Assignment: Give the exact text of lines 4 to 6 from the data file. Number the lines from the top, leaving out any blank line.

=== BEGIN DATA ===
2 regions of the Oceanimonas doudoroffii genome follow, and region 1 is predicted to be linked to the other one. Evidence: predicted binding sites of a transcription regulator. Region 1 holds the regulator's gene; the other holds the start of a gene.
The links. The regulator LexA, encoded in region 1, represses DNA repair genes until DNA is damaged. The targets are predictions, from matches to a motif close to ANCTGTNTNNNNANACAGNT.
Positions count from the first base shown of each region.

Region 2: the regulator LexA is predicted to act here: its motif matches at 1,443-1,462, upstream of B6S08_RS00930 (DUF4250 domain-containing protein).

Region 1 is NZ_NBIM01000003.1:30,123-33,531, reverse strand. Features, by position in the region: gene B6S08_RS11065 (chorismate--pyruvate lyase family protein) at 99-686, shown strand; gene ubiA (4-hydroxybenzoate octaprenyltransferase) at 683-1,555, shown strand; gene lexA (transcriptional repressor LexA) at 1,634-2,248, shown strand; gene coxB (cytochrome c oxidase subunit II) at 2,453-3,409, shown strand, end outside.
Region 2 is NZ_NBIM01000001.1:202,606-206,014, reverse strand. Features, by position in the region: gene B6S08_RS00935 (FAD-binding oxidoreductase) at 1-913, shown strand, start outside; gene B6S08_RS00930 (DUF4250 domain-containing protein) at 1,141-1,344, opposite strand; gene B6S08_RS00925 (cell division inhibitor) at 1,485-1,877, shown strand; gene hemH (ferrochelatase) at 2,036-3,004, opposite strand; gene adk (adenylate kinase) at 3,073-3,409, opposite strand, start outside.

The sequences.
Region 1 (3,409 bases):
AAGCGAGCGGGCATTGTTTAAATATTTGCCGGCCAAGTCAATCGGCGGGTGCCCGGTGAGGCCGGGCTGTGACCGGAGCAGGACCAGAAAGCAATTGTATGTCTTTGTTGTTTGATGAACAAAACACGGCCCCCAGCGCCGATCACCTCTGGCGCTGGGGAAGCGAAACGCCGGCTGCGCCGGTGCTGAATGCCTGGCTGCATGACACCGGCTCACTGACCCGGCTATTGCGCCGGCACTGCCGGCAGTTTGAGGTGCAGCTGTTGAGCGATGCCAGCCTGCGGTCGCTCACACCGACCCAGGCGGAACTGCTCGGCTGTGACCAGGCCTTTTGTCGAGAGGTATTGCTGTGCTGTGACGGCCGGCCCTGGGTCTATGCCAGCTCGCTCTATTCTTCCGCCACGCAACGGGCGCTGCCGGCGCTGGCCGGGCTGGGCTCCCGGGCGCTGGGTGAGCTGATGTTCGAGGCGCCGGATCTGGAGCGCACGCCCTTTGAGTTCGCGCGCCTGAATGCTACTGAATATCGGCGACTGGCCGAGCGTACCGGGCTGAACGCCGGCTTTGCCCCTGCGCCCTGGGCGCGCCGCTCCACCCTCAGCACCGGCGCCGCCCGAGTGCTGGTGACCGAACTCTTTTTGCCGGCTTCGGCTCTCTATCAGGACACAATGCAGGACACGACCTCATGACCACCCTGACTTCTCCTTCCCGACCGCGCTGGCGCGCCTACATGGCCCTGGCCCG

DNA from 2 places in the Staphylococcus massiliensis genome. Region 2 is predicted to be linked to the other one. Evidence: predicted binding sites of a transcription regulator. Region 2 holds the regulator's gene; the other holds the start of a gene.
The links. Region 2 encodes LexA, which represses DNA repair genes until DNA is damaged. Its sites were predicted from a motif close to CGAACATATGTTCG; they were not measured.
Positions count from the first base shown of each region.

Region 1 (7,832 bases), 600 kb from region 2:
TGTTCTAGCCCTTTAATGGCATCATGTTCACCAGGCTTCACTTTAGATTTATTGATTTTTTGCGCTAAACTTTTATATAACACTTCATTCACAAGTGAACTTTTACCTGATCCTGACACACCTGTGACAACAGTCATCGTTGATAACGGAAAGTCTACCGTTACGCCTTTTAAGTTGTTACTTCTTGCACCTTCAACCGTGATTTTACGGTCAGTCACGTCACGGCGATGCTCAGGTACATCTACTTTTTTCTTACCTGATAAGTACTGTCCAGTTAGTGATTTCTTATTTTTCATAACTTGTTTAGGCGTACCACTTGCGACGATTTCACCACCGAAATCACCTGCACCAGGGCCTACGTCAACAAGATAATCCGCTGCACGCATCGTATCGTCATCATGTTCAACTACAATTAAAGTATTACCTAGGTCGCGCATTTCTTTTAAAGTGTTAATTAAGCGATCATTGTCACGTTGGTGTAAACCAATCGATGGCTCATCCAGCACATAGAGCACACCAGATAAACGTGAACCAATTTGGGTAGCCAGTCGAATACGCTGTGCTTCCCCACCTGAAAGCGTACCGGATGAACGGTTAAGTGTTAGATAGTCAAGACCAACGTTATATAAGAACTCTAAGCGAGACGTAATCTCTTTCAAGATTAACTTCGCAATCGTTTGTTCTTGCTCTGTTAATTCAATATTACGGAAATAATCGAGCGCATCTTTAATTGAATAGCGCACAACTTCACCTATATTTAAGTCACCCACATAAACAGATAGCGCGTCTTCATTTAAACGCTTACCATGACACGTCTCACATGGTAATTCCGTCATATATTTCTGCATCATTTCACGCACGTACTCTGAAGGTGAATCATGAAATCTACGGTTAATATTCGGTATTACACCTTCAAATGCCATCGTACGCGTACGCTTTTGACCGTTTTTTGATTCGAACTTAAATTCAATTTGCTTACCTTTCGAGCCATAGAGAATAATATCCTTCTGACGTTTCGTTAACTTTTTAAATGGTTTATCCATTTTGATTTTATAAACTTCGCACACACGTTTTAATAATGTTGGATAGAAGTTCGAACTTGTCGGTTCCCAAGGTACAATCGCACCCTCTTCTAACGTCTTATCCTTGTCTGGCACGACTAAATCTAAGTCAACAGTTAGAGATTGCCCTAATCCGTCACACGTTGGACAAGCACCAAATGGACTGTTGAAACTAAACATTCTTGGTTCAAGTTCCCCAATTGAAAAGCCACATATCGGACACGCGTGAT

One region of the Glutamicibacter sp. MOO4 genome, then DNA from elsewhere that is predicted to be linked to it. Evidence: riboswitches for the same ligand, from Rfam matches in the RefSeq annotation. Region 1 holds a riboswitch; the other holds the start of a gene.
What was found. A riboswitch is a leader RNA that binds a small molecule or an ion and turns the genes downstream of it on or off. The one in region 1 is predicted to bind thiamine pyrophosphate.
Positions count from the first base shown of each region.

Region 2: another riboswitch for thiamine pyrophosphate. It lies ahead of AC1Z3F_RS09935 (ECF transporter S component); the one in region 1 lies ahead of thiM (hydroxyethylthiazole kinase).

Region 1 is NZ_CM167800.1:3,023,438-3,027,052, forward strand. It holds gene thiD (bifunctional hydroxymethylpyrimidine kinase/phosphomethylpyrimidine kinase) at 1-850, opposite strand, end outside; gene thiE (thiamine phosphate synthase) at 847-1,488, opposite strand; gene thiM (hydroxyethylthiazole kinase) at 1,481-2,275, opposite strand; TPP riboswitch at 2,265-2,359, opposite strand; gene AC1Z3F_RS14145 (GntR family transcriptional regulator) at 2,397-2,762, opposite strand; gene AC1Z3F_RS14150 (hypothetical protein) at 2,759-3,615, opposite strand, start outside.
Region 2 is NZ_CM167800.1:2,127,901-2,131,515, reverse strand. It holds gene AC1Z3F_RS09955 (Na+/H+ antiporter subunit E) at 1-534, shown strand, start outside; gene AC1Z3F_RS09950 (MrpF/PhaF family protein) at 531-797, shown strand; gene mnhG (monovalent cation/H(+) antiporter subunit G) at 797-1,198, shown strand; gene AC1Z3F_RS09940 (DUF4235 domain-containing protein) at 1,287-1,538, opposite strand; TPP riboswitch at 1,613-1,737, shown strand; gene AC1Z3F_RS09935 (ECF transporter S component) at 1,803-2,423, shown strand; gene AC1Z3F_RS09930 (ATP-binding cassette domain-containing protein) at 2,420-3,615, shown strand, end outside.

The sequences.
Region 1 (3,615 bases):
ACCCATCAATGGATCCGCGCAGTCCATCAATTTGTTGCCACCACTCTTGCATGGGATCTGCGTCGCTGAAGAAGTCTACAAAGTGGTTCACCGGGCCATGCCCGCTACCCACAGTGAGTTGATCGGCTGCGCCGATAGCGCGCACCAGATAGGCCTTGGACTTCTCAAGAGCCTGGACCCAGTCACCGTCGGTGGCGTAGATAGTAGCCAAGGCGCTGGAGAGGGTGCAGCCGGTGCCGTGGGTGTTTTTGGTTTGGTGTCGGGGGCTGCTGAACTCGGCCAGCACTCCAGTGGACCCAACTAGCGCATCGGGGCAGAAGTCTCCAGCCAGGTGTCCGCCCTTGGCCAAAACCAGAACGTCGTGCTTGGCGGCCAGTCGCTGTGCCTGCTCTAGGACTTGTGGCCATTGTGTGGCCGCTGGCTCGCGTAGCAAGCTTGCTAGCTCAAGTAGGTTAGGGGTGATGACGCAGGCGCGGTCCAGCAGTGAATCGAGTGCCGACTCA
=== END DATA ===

Region 2: the regulator LexA is predicted to act here: its motif matches at 1,443-1,462, upstream of B6S08_RS00930 (DUF4250 domain-containing protein).

Region 1 is NZ_NBIM01000003.1:30,123-33,531, reverse strand. Features, by position in the region: gene B6S08_RS11065 (chorismate--pyruvate lyase family protein) at 99-686, shown strand; gene ubiA (4-hydroxybenzoate octaprenyltransferase) at 683-1,555, shown strand; gene lexA (transcriptional repressor LexA) at 1,634-2,248, shown strand; gene coxB (cytochrome c oxidase subunit II) at 2,453-3,409, shown strand, end outside.
Region 2 is NZ_NBIM01000001.1:202,606-206,014, reverse strand. Features, by position in the region: gene B6S08_RS00935 (FAD-binding oxidoreductase) at 1-913, shown strand, start outside; gene B6S08_RS00930 (DUF4250 domain-containing protein) at 1,141-1,344, opposite strand; gene B6S08_RS00925 (cell division inhibitor) at 1,485-1,877, shown strand; gene hemH (ferrochelatase) at 2,036-3,004, opposite strand; gene adk (adenylate kinase) at 3,073-3,409, opposite strand, start outside.